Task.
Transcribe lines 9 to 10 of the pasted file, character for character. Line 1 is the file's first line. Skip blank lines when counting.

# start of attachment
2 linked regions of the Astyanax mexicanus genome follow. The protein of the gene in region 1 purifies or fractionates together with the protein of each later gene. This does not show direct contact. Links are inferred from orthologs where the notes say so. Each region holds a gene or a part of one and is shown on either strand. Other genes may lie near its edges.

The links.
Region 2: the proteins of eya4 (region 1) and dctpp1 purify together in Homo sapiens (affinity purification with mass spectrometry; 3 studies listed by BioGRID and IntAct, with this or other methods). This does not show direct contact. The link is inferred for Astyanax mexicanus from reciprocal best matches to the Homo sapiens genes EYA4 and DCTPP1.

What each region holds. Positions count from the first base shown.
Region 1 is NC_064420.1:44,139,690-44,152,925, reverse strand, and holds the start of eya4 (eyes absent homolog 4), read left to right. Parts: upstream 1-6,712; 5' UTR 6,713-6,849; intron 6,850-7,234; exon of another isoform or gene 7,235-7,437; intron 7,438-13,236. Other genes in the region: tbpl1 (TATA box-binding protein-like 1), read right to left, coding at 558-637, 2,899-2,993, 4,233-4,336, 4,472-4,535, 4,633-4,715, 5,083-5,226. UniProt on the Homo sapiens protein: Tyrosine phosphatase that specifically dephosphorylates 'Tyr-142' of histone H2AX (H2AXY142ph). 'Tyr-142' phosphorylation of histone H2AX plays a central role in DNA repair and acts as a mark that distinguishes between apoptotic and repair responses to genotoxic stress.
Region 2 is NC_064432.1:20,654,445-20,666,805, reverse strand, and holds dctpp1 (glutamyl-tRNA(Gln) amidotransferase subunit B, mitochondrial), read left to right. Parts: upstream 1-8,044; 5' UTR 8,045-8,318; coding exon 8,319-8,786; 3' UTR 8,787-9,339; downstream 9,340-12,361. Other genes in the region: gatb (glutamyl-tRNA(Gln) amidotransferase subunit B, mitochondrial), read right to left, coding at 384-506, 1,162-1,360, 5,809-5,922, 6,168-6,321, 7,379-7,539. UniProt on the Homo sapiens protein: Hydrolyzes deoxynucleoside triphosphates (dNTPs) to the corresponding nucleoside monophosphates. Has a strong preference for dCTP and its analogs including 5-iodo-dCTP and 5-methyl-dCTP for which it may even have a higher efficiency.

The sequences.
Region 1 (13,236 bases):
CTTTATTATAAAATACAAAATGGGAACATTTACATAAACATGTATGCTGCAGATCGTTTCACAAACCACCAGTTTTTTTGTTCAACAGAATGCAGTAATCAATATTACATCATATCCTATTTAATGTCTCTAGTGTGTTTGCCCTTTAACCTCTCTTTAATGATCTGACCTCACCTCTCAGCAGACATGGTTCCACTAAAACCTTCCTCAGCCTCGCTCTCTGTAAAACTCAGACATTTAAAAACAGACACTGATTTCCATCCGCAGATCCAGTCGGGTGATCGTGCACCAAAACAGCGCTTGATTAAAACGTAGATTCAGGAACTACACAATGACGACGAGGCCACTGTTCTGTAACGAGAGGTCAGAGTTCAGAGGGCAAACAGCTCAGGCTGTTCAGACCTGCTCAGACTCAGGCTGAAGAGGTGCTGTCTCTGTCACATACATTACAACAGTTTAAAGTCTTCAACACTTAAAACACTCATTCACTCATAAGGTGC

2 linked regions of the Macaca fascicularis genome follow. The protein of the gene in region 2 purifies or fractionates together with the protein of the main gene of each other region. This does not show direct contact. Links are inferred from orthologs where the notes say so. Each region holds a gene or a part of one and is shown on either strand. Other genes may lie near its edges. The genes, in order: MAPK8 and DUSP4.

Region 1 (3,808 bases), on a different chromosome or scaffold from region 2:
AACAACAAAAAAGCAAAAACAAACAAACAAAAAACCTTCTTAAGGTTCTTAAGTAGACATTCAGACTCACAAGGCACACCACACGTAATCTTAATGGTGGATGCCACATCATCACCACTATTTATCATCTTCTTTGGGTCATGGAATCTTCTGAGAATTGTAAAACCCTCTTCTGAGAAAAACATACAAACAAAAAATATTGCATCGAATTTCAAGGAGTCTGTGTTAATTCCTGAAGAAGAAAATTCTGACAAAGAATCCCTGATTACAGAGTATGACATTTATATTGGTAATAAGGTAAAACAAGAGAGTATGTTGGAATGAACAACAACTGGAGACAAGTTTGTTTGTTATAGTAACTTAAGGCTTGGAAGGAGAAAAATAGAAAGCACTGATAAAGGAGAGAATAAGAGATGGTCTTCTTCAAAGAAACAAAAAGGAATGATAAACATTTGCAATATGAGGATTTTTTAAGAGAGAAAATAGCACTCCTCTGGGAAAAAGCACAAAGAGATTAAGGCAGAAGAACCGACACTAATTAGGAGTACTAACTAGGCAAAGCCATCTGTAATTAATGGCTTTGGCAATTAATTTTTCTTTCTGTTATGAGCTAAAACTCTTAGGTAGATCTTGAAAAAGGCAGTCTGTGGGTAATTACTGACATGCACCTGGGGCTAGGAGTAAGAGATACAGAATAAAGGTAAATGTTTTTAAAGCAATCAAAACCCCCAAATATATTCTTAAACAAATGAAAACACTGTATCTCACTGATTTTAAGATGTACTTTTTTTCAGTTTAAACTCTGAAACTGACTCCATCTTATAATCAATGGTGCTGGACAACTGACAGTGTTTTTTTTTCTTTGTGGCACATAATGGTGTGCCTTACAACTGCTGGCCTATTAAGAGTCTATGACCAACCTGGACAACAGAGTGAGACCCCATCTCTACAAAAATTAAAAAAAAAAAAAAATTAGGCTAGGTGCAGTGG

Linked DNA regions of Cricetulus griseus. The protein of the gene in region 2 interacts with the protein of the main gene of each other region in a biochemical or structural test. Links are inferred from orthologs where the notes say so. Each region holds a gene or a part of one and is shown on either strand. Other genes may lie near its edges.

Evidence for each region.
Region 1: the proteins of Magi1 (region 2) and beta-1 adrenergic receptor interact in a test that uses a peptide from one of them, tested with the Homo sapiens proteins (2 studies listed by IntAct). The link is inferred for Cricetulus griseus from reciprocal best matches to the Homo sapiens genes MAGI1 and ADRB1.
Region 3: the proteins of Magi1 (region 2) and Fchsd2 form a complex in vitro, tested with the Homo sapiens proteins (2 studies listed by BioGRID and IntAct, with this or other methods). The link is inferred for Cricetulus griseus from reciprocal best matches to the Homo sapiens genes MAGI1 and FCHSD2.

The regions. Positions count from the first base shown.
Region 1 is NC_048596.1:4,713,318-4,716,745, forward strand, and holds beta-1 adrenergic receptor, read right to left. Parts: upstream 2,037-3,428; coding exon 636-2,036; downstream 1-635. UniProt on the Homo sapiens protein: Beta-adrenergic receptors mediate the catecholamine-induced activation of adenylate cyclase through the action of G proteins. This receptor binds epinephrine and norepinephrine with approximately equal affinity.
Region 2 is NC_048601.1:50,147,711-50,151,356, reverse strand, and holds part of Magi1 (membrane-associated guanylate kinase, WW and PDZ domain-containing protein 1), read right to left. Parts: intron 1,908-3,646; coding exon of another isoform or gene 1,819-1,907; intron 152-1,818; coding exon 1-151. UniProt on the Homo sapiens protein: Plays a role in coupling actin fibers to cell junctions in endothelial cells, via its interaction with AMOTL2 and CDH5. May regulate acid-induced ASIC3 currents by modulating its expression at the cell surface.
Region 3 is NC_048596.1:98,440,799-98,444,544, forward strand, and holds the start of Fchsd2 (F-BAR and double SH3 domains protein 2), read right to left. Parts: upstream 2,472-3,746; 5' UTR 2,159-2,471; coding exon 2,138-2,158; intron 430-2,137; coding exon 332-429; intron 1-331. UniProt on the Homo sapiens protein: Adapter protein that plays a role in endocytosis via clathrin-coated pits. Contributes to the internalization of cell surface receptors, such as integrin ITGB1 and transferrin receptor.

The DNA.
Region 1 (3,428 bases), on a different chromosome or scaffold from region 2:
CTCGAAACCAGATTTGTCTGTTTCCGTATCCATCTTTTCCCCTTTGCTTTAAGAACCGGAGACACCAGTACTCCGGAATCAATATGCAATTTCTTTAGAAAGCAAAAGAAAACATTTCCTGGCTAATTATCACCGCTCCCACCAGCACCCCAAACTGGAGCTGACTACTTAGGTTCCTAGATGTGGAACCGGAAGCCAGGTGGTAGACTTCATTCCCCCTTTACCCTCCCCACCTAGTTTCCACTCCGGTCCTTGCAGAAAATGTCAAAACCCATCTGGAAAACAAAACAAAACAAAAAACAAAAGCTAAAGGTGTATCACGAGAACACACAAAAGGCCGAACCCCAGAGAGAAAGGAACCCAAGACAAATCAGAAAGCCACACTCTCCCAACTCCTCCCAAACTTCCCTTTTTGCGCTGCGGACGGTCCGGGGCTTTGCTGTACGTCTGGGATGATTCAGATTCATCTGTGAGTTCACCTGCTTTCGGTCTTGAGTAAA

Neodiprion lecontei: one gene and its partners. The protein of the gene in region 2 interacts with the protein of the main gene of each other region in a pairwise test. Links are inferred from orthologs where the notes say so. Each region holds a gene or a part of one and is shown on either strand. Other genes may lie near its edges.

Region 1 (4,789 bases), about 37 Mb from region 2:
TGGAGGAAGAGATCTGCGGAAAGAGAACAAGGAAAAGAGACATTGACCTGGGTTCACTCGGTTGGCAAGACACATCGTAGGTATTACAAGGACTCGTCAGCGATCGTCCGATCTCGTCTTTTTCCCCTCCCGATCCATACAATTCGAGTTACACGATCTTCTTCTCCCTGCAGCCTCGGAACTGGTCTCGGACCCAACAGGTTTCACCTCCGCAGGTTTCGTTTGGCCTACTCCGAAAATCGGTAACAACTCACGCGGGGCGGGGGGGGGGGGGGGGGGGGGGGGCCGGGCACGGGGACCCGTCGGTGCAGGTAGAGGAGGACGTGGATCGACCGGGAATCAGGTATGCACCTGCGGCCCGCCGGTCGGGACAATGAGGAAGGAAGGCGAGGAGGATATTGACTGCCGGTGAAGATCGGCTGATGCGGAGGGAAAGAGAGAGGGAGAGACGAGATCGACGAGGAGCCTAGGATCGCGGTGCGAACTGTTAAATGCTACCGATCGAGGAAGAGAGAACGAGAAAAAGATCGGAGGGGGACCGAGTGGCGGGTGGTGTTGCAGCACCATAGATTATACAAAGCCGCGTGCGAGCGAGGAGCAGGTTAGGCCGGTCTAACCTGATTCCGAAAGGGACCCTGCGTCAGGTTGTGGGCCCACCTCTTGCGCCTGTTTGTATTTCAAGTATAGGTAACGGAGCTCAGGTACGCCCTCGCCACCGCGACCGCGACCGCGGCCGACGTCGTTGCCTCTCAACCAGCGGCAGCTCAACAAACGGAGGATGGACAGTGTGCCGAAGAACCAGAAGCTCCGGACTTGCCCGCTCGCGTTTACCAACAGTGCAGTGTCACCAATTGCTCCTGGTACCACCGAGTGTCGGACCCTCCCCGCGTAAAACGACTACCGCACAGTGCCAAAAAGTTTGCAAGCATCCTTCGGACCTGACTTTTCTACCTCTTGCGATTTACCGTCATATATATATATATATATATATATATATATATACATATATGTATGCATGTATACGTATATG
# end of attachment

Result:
CTTTATTATAAAATACAAAATGGGAACATTTACATAAACATGTATGCTGCAGATCGTTTCACAAACCACCAGTTTTTTTGTTCAACAGAATGCAGTAATCAATATTACATCATATCCTATTTAATGTCTCTAGTGTGTTTGCCCTTTAACCTCTCTTTAATGATCTGACCTCACCTCTCAGCAGACATGGTTCCACTAAAACCTTCCTCAGCCTCGCTCTCTGTAAAACTCAGACATTTAAAAACAGACACTGATTTCCATCCGCAGATCCAGTCGGGTGATCGTGCACCAAAACAGCGCTTGATTAAAACGTAGATTCAGGAACTACACAATGACGACGAGGCCACTGTTCTGTAACGAGAGGTCAGAGTTCAGAGGGCAAACAGCTCAGGCTGTTCAGACCTGCTCAGACTCAGGCTGAAGAGGTGCTGTCTCTGTCACATACATTACAACAGTTTAAAGTCTTCAACACTTAAAACACTCATTCACTCATAAGGTGC

2 linked regions of the Macaca fascicularis genome follow. The protein of the gene in region 2 purifies or fractionates together with the protein of the main gene of each other region. This does not show direct contact. Links are inferred from orthologs where the notes say so. Each region holds a gene or a part of one and is shown on either strand. Other genes may lie near its edges. The genes, in order: MAPK8 and DUSP4.